This year's Super Bowl is just over two weeks away, and unfortunately, it looks like the government shutdown could greatly affect the event. Why? Both security and travel could be compromised if the two sides don't come to an agreement by February 3.
Security for the event, which typically includes members of the Department of Homeland Security, could be forced to work without pay - if it's deemed they need to.
Meanwhile, air traffic controllers and other essential airport personnel could be forced to do the same. With the government shutdown, they won't be able to plan effectively for the surge in traffic through Hartsfield-Jackson Atlanta International Airport.
NBC spoke with Dan McCabe, a representative for the National Air Traffic Controllers Association:
Dan McCabe, a National Air Traffic Controllers Association representative, told NBC News that his colleagues had been holding meetings over the past year to prepare for the surge in travelers to the area. But now the planning meetings, which included officials from his union, the Federal Aviation Administration and the National Football League, have been grounded.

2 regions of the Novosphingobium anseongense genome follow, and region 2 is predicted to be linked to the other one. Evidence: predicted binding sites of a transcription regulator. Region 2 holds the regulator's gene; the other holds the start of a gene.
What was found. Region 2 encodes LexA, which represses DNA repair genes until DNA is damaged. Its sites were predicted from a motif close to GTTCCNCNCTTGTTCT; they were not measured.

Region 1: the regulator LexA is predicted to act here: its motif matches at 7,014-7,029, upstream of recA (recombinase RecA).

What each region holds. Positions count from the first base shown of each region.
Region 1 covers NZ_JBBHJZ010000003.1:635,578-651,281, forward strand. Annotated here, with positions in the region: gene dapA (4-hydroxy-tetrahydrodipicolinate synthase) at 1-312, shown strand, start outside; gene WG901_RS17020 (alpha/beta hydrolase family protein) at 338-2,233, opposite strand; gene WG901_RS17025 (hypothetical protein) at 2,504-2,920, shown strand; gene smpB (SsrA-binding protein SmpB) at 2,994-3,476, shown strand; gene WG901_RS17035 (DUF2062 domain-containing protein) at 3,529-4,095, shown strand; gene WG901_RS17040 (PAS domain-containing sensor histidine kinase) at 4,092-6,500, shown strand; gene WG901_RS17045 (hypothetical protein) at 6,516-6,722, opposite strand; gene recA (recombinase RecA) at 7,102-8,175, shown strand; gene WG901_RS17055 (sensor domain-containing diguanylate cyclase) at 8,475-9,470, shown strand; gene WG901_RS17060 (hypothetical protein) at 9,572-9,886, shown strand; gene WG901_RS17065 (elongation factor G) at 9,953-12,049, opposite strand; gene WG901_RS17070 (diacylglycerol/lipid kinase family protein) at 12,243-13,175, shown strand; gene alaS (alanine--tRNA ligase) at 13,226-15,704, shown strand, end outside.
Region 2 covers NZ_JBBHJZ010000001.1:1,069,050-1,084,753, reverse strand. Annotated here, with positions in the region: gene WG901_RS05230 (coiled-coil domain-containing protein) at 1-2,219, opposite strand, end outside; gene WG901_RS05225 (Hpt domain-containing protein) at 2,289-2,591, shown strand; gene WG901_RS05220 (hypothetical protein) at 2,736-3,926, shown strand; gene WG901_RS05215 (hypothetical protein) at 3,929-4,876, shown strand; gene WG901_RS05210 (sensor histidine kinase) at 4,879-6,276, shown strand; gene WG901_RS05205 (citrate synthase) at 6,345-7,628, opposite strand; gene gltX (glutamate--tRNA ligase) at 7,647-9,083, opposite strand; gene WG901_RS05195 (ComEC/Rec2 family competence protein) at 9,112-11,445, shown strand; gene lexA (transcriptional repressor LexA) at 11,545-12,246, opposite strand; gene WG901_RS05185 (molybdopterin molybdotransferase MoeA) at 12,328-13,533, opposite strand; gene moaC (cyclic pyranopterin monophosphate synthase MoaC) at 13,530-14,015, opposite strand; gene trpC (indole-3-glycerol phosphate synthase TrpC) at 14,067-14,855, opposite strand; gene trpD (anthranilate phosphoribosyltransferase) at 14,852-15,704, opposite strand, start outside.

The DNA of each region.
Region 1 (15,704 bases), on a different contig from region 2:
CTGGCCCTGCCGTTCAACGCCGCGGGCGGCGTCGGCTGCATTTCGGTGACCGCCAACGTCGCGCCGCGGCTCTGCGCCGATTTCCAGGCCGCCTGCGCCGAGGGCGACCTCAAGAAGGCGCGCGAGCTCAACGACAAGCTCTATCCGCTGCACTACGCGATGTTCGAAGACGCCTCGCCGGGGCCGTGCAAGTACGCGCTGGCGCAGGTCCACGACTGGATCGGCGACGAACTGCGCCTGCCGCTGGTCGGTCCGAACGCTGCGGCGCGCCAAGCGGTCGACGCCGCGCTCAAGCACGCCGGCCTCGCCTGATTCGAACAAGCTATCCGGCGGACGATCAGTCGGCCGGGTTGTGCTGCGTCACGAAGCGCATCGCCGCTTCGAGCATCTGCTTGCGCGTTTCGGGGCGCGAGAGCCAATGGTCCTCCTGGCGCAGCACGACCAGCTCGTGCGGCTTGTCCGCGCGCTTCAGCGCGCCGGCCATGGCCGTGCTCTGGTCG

"As soon as the shutdown happened, these meetings stopped happening," McCabe said. As a result, controllers feel less prepared than they'd like for the anticipated 1,500 additional flights a day to the area during Super Bowl week.
While it's a longshot, one NFL analyst, Mike Freeman, joked on Twitter that the Super Bowl could be cancelled.
More likely though, it seems the league could be forced to deal with less-than-ideal safety situations.
There's still time for the shutdown to end before the big game, but there doesn't appear to be any indication that the two sides are close. We'll keep you updated.